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TBTF for 1995-05-30: Wavelet compression and 3D fax

Keith Dawson (dawson dot tbtf at gmail dot com)
Tue, 30 May 1995 08:08:51 -0400



>>From Edupage:


[Two new ways to compress.]

NEW WAVE IN COMPRESSION TECHNOLOGY
The Houston Advanced Research Center is using digital wavelet theory to
bring lifelike video to PCs. Most currently available technology runs about
eight frames a second, but the new HARC software uses wavelets to describe
an image, coding its attributes, and remembering how to reassemble it when
the picture is returned to full size, resulting in an almost lifelike 38
frames a second moving image. HARC-C, as the software is called, can
compress an image to about 1/100th of its original size and restore it with
no noticeable loss of clarity. Supporters of the software say they can
avoid a conflict with international video compression standards by
transmitting the software needed to view the image with the video itself.
Says project coordinator Thomas Lineham, "The important thing is for us to
get the highest quality image with the deepest compression and greatest user
access. Then we can freely communicate with pictures." (Wall Street
Journal 1995-05-25 B12)

[How fast is the compression step? The decompression? Most such schemes com-
promise time on one end or the other, or both, to achieve high compression
and/or high fidelity.]

SUPER-SPEEDY FAX SOFTWARE
New PC software called 3D Fax can compress a 30-page document into a format
that zips across a telephone line in 60 seconds or less. A similarly
equipped computer on the other end can decompress the document and print it
out. If the document is sent to a standard fax machine, the resulting page
appears as an unreadable, black-and-white rectangle which can then be
scanned into a computer where 3D software restores it to its original
format. Color pictures can also be compressed, sent over the phone line,
printed in black-and-white on a sheet of paper, and converted back to a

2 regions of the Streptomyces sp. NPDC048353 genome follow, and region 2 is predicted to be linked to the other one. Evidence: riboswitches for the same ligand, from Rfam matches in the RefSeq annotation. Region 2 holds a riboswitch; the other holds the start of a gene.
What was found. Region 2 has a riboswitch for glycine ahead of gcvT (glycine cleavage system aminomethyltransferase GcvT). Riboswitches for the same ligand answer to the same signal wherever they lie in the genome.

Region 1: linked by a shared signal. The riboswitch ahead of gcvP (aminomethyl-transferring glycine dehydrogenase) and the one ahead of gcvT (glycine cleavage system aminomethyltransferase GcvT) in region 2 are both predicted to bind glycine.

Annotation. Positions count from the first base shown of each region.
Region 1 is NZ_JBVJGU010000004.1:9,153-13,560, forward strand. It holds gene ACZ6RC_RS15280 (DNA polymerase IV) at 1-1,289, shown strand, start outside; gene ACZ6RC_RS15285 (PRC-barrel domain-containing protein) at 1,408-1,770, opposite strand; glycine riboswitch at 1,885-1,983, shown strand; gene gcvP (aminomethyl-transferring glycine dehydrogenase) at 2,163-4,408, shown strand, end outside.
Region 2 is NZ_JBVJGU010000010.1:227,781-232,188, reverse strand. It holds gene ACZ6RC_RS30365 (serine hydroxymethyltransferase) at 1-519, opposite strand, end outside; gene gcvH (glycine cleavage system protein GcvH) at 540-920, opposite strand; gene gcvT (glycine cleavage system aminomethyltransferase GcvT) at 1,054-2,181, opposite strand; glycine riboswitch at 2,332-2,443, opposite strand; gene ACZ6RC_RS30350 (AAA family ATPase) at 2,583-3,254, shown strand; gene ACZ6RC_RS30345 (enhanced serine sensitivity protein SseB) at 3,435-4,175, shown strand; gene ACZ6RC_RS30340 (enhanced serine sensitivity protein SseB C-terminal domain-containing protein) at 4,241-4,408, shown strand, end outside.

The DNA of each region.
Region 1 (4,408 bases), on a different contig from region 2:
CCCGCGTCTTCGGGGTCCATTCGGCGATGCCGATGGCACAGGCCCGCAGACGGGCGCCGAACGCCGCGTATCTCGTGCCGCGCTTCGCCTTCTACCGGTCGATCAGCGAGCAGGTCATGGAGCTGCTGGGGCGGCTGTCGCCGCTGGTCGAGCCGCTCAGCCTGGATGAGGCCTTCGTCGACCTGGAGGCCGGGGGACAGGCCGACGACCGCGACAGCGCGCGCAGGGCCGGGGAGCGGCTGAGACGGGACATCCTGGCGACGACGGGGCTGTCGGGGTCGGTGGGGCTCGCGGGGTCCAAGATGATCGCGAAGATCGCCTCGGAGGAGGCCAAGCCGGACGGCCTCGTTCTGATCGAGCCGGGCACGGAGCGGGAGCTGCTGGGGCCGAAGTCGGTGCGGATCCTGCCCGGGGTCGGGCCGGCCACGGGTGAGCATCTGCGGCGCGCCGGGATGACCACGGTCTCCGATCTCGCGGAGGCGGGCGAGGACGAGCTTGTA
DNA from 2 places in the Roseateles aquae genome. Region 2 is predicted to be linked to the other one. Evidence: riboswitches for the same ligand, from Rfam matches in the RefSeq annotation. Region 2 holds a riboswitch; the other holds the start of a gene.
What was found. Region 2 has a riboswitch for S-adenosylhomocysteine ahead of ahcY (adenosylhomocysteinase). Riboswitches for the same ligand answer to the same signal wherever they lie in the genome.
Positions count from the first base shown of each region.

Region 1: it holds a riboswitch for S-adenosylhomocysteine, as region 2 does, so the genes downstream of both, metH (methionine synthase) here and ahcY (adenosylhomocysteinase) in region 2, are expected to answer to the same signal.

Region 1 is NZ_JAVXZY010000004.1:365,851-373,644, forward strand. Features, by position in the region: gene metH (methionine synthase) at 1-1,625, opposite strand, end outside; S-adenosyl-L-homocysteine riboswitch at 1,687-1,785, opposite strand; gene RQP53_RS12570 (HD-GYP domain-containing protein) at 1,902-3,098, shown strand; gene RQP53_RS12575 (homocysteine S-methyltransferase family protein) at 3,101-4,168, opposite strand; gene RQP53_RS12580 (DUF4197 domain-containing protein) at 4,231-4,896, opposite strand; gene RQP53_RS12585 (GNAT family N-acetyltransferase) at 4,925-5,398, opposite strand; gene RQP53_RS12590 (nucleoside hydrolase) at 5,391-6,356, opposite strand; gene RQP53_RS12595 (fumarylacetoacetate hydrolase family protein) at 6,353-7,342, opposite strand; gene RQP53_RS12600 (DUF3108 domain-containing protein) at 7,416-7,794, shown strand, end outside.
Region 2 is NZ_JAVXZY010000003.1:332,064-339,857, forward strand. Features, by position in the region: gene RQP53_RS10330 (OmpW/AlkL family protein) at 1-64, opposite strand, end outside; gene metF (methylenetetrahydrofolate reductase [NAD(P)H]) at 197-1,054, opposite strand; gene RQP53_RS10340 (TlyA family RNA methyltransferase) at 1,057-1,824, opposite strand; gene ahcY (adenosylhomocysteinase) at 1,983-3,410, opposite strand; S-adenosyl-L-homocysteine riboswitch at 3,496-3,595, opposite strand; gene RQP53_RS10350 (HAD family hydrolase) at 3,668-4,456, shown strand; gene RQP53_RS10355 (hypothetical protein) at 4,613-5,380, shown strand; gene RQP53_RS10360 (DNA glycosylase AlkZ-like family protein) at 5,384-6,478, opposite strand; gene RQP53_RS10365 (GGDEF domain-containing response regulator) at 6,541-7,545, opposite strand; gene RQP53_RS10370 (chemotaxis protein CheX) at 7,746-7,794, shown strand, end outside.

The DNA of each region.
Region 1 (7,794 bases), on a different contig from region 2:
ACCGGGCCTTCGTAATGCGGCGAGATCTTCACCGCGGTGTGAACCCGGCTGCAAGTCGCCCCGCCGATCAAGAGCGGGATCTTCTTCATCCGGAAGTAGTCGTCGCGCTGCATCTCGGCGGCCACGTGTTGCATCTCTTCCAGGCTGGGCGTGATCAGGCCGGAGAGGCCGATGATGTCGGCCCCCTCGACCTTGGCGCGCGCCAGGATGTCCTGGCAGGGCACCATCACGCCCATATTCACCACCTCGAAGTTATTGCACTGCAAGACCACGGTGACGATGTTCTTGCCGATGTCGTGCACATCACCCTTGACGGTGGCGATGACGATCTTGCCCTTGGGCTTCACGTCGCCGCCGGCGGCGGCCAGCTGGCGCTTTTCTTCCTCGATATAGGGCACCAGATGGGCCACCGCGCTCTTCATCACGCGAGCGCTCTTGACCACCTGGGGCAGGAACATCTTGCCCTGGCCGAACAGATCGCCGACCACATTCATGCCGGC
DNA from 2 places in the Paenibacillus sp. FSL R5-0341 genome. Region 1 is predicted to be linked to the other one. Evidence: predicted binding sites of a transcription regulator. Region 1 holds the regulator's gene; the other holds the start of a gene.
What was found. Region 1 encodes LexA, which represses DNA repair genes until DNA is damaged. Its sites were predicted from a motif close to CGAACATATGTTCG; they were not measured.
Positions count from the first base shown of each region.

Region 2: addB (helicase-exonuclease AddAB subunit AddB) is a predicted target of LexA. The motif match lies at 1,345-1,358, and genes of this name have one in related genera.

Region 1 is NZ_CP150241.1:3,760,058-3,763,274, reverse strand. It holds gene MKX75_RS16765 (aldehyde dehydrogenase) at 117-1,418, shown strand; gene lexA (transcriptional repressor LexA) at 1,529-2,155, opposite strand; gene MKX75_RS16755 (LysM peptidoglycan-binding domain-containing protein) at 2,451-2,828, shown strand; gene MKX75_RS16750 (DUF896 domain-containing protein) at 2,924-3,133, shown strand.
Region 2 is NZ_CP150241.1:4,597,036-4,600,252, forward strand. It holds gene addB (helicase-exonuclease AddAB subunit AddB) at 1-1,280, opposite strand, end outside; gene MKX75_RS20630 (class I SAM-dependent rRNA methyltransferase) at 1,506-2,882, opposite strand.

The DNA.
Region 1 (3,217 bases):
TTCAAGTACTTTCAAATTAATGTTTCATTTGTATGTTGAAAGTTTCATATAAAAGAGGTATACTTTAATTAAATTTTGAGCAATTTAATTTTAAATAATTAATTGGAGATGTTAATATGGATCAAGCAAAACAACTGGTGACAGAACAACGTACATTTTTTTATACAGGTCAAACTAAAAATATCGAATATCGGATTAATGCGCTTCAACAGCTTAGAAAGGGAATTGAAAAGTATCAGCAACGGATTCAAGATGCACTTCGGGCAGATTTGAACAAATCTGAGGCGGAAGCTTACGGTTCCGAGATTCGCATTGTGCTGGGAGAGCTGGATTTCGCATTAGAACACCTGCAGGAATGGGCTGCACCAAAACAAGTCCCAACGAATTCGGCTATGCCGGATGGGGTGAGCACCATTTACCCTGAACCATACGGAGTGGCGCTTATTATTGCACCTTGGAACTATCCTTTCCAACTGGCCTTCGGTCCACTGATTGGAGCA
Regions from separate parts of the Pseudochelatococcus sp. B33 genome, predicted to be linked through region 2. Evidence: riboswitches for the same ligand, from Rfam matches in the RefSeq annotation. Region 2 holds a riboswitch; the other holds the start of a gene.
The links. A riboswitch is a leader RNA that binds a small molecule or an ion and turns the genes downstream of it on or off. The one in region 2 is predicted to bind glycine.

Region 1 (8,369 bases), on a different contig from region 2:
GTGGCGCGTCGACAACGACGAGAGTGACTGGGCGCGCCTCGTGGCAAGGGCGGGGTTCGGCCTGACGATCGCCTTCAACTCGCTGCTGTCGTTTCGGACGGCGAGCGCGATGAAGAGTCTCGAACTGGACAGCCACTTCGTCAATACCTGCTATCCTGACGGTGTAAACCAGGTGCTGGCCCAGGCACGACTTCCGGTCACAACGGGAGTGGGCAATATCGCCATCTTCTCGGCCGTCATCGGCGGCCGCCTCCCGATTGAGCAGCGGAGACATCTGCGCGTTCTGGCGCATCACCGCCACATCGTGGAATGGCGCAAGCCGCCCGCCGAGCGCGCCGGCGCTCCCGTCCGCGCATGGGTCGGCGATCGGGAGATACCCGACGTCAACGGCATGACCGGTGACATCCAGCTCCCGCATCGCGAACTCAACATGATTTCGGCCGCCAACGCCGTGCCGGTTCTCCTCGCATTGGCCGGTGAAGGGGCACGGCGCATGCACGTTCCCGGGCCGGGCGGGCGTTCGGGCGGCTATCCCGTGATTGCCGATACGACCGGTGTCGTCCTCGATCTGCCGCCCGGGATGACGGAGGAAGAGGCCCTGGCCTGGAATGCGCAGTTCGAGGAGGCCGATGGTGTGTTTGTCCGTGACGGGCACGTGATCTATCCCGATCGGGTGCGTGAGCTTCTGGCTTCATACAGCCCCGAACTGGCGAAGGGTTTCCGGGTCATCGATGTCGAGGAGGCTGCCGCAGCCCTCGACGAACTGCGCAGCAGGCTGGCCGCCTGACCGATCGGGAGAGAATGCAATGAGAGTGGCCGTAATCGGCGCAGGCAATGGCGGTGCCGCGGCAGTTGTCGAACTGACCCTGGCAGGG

color picture using the software. (Investor's Business Daily 1995-05-25 A8)

[3D Fax has been advertising in Wired for two months now. Somehow it's easier
to believe their claims when printed in the sober IBD than when seen it day-
glo Wired ads.]

ROYALTY PAYMENTS FOR WORK SOLD ONLINE
The Author's Guild has developed a new accounting system for paying
royalties for work reproduced and sold online. The system allows publishers
to send the Guild a single check along with a distribution list of authors
who should receive the royalty. (New York Times 1995-05-24 B5)

ENGLISH DOMINANCE ON THE INFO-HIGHWAY
The former chair of the Conseil de la langue francaise urged Quebec's
French-language charter be changed to address the dominance of English on
the info-highway. (Toronto Globe & Mail 1995-05-24 A5A)

[Unusually vague for an Edupage item. Does the former chair mean to tighten
the charter to assure equal usage of French on the Net? Or loosen it to recog-
nize the defacto domination of English?]

NEWSWEEK WEIGHS IN WITH MAGAZINE ON CYBERCULTURE Newsweek will launch a
print quarterly magazine called Virtual City that's being billed as a cross
between TV Guide and People magazine. Planned for a September debut,
Virtual City will include features about how people work and play using
electronic communications and high-tech gear. (Miami Herald 1995-05-24 C3)


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______________________________________________________
Keith Dawson dawson dot tbtf at gmail dot com dawson@atria.com
Layer of ash separates morning and evening milk.